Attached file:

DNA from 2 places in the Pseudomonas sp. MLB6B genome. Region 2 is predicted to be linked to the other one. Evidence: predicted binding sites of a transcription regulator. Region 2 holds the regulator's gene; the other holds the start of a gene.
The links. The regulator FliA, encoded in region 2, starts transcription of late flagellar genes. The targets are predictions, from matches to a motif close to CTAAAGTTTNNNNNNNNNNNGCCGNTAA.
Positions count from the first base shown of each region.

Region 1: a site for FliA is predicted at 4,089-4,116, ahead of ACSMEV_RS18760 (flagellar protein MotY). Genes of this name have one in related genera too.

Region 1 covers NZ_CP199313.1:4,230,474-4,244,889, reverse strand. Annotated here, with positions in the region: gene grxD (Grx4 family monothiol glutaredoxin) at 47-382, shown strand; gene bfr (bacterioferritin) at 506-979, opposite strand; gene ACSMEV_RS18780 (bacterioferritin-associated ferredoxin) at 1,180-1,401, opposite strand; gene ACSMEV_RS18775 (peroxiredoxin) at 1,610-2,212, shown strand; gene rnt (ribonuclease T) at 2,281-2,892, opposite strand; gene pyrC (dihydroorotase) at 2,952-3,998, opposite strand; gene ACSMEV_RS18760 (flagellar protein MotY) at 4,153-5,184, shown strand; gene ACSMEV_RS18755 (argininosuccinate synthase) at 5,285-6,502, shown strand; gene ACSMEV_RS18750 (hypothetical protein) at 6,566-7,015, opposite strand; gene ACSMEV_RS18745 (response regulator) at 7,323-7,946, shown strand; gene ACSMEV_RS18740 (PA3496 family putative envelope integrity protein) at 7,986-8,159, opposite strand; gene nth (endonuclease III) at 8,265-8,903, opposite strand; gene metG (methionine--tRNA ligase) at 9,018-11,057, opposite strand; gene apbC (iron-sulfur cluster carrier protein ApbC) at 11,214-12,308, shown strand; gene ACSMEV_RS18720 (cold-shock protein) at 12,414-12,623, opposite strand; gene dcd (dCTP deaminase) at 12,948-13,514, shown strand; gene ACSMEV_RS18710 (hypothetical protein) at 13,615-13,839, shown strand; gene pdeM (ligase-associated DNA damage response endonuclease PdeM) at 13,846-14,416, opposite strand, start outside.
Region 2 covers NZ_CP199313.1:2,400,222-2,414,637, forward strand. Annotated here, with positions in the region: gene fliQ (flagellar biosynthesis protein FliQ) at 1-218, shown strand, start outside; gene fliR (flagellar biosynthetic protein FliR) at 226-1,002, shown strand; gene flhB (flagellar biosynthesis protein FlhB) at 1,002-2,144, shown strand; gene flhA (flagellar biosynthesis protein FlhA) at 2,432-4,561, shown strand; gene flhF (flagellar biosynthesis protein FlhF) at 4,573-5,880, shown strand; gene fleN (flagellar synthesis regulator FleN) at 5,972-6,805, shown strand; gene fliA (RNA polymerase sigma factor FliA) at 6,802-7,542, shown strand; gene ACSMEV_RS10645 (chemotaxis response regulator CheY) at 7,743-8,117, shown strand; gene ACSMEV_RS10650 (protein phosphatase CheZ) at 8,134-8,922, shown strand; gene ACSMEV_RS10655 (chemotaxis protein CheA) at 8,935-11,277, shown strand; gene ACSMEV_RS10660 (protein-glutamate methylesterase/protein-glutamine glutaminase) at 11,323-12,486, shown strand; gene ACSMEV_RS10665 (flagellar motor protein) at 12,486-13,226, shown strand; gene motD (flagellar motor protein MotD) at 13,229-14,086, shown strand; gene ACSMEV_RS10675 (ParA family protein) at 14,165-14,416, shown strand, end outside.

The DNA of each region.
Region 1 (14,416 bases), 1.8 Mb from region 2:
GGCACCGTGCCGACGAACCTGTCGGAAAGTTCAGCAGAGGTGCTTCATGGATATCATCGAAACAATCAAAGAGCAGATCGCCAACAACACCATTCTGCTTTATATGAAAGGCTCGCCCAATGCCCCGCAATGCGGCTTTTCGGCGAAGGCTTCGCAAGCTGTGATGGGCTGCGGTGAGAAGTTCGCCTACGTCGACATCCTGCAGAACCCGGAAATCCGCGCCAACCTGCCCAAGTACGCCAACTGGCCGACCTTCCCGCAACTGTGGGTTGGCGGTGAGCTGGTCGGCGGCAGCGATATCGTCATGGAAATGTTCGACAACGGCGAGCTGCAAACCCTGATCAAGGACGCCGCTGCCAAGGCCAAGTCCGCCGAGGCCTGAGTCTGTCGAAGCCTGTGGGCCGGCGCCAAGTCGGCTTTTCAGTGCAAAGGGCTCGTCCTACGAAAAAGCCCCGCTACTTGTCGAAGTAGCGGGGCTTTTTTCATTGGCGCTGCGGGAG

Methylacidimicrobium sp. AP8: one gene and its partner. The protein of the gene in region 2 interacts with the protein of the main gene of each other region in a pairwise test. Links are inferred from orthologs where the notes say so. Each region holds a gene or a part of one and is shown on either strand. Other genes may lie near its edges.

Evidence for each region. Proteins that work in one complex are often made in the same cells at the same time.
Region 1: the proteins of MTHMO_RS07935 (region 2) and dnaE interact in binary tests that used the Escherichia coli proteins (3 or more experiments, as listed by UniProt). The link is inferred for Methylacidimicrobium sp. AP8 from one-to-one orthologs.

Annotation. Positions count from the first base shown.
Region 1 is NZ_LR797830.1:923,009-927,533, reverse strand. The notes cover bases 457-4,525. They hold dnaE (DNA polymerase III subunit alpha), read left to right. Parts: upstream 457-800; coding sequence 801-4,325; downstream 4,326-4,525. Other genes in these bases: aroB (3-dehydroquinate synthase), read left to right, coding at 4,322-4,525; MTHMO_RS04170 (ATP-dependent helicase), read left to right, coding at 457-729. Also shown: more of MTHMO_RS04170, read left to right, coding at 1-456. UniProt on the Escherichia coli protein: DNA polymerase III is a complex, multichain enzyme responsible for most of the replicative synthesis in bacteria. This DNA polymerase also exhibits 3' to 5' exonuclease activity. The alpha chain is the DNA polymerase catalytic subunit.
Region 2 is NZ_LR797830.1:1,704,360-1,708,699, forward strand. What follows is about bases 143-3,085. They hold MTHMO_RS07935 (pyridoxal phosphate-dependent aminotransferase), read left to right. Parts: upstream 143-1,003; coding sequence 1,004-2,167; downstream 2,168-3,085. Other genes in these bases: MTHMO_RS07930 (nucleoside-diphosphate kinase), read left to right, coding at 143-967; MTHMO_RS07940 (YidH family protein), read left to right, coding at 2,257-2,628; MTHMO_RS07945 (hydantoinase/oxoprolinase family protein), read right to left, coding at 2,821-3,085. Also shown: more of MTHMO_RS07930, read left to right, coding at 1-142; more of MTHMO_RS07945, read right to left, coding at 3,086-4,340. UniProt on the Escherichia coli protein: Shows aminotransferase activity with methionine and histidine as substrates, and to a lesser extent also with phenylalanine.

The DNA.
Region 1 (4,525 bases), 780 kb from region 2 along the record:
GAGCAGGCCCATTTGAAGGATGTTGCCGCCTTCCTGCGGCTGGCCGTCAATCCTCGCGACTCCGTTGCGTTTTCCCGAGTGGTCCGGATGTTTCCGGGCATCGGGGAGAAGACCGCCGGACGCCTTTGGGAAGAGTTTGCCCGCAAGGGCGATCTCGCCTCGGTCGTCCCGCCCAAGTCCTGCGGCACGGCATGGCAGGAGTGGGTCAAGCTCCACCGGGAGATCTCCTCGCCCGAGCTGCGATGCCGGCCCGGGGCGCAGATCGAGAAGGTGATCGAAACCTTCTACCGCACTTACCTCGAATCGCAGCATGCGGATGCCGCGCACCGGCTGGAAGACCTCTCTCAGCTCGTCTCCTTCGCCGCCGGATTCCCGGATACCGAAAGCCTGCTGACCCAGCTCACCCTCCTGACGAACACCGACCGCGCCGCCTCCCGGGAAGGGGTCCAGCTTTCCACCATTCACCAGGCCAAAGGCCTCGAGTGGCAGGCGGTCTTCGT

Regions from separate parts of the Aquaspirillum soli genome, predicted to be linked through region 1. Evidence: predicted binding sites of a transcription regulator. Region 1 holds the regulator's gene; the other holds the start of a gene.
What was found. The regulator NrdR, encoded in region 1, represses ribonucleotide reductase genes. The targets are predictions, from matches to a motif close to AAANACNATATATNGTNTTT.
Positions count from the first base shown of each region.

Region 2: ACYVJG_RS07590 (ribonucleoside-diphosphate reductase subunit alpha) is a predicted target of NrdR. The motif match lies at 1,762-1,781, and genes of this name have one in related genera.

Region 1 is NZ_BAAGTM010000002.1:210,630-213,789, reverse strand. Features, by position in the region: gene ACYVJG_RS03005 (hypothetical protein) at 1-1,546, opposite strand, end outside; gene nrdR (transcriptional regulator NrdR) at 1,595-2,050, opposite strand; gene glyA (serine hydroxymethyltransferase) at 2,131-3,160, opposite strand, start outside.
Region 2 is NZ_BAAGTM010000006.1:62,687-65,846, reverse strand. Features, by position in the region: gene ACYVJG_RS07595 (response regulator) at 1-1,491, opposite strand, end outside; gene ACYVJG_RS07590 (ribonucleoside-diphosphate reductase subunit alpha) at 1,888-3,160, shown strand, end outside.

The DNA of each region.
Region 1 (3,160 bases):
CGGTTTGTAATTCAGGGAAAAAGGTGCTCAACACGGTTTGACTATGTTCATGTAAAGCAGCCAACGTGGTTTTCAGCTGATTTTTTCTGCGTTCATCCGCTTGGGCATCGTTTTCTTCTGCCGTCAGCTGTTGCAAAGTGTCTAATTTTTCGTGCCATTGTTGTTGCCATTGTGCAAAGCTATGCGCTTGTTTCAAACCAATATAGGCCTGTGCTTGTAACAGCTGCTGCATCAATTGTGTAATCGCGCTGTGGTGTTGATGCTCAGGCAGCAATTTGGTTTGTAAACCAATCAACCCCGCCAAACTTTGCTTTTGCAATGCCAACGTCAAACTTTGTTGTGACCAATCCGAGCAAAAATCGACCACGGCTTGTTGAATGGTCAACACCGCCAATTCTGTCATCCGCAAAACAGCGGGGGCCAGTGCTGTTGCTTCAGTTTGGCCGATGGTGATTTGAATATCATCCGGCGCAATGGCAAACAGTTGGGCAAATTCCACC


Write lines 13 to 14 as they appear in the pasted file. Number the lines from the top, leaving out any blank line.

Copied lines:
Annotation. Positions count from the first base shown.
Region 1 is NZ_LR797830.1:923,009-927,533, reverse strand. The notes cover bases 457-4,525. They hold dnaE (DNA polymerase III subunit alpha), read left to right. Parts: upstream 457-800; coding sequence 801-4,325; downstream 4,326-4,525. Other genes in these bases: aroB (3-dehydroquinate synthase), read left to right, coding at 4,322-4,525; MTHMO_RS04170 (ATP-dependent helicase), read left to right, coding at 457-729. Also shown: more of MTHMO_RS04170, read left to right, coding at 1-456. UniProt on the Escherichia coli protein: DNA polymerase III is a complex, multichain enzyme responsible for most of the replicative synthesis in bacteria. This DNA polymerase also exhibits 3' to 5' exonuclease activity. The alpha chain is the DNA polymerase catalytic subunit.